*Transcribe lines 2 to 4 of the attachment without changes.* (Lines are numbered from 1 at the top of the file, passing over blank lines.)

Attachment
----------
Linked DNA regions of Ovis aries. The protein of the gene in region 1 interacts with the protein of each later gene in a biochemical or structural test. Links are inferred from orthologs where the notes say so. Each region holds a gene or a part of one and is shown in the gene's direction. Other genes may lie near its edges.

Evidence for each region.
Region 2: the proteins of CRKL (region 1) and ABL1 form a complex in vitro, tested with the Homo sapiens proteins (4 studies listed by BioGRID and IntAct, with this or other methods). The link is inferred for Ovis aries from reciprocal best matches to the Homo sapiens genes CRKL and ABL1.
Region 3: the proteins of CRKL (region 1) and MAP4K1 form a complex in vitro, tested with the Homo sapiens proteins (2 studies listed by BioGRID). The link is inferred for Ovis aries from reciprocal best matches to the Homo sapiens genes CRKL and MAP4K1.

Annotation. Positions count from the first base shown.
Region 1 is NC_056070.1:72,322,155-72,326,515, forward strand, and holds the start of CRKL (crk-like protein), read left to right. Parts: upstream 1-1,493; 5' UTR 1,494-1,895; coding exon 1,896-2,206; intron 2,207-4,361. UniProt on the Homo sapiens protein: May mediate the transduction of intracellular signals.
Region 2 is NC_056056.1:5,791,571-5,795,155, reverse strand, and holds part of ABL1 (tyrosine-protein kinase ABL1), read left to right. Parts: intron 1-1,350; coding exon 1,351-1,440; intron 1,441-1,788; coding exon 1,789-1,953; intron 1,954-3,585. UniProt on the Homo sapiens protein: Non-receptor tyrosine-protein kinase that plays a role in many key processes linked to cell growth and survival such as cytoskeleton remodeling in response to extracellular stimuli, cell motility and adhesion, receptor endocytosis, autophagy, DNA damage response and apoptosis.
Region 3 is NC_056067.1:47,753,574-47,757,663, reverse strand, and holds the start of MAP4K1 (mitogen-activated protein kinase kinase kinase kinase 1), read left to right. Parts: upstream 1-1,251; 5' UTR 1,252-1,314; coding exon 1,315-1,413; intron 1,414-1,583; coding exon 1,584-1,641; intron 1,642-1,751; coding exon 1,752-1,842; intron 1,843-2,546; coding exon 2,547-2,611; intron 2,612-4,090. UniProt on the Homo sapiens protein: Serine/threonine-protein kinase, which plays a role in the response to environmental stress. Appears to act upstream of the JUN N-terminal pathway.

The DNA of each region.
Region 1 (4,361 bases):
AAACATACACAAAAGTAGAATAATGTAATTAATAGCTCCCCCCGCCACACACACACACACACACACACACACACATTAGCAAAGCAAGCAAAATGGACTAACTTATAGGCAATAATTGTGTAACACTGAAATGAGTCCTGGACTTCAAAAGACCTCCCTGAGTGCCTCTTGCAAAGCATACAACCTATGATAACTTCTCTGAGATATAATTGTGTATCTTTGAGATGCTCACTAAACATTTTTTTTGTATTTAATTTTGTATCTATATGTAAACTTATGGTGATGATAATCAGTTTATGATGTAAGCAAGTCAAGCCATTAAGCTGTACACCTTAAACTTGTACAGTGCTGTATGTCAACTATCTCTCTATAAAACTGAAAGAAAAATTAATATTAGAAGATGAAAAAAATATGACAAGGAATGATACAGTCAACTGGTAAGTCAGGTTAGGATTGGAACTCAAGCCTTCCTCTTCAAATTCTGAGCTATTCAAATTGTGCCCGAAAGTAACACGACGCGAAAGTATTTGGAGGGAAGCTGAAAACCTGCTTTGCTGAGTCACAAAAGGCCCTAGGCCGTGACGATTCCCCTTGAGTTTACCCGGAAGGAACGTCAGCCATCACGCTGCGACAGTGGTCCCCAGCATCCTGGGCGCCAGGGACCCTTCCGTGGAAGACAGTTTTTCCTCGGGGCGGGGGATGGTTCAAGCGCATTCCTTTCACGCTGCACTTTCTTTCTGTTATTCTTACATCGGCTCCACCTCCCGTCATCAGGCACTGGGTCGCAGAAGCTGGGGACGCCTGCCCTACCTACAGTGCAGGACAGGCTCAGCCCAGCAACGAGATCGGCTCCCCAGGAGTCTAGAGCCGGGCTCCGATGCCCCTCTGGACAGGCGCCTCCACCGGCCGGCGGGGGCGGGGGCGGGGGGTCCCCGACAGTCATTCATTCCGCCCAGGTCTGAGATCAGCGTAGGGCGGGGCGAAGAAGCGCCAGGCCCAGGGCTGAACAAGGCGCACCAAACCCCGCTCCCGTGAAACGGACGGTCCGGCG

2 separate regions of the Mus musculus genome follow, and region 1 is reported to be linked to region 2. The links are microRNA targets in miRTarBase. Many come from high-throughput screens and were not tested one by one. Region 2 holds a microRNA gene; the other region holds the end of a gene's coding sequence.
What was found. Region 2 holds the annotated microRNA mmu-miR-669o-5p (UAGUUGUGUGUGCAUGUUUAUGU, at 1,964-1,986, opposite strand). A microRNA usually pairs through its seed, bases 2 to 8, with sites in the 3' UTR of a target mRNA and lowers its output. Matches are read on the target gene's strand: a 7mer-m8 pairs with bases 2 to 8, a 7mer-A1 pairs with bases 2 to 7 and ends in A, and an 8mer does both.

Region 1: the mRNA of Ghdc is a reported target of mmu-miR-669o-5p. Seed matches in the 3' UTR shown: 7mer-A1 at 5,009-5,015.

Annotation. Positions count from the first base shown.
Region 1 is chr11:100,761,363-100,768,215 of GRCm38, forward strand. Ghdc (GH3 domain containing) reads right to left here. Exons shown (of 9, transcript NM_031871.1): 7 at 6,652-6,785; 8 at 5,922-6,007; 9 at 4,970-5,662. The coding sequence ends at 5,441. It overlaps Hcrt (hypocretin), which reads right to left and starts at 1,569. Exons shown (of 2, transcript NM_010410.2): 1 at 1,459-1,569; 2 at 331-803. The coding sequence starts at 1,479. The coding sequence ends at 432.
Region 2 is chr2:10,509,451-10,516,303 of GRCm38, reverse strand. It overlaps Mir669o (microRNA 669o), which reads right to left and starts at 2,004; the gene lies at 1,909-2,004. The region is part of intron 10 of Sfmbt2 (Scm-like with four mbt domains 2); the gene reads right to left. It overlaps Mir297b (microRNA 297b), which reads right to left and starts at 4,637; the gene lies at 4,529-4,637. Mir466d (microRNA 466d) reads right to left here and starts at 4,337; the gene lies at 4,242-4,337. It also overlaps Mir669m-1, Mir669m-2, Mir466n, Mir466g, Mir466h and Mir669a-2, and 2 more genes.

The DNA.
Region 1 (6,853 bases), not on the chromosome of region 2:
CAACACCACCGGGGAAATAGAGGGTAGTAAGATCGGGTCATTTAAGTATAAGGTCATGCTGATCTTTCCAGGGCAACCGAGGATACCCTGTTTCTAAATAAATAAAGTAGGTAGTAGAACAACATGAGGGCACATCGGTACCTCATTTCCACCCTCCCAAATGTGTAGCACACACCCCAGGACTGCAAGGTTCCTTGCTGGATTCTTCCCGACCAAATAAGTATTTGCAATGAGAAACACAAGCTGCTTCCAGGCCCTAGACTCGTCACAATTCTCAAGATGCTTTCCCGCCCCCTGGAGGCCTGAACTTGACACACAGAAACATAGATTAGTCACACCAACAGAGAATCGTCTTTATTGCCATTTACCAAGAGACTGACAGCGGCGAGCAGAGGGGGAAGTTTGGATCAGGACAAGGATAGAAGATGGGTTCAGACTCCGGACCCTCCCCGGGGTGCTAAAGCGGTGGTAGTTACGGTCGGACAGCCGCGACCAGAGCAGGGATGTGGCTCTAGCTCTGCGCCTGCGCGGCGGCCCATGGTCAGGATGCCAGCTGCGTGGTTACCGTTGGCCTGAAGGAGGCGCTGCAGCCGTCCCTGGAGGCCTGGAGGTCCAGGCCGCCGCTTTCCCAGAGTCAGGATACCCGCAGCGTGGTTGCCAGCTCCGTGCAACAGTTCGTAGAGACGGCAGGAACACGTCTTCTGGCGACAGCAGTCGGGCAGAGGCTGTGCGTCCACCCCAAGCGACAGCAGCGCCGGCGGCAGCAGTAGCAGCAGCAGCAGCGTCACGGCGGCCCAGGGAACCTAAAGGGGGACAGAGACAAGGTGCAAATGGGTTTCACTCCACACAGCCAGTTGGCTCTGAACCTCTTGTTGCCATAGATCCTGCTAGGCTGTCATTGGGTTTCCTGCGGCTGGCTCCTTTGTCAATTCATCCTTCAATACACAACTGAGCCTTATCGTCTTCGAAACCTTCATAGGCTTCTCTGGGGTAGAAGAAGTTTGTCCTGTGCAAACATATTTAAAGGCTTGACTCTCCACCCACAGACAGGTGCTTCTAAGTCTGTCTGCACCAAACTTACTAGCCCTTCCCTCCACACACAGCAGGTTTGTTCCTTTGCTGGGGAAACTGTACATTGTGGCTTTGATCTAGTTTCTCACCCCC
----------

Evidence for each region.
Region 2: the proteins of CRKL (region 1) and ABL1 form a complex in vitro, tested with the Homo sapiens proteins (4 studies listed by BioGRID and IntAct, with this or other methods). The link is inferred for Ovis aries from reciprocal best matches to the Homo sapiens genes CRKL and ABL1.
Region 3: the proteins of CRKL (region 1) and MAP4K1 form a complex in vitro, tested with the Homo sapiens proteins (2 studies listed by BioGRID). The link is inferred for Ovis aries from reciprocal best matches to the Homo sapiens genes CRKL and MAP4K1.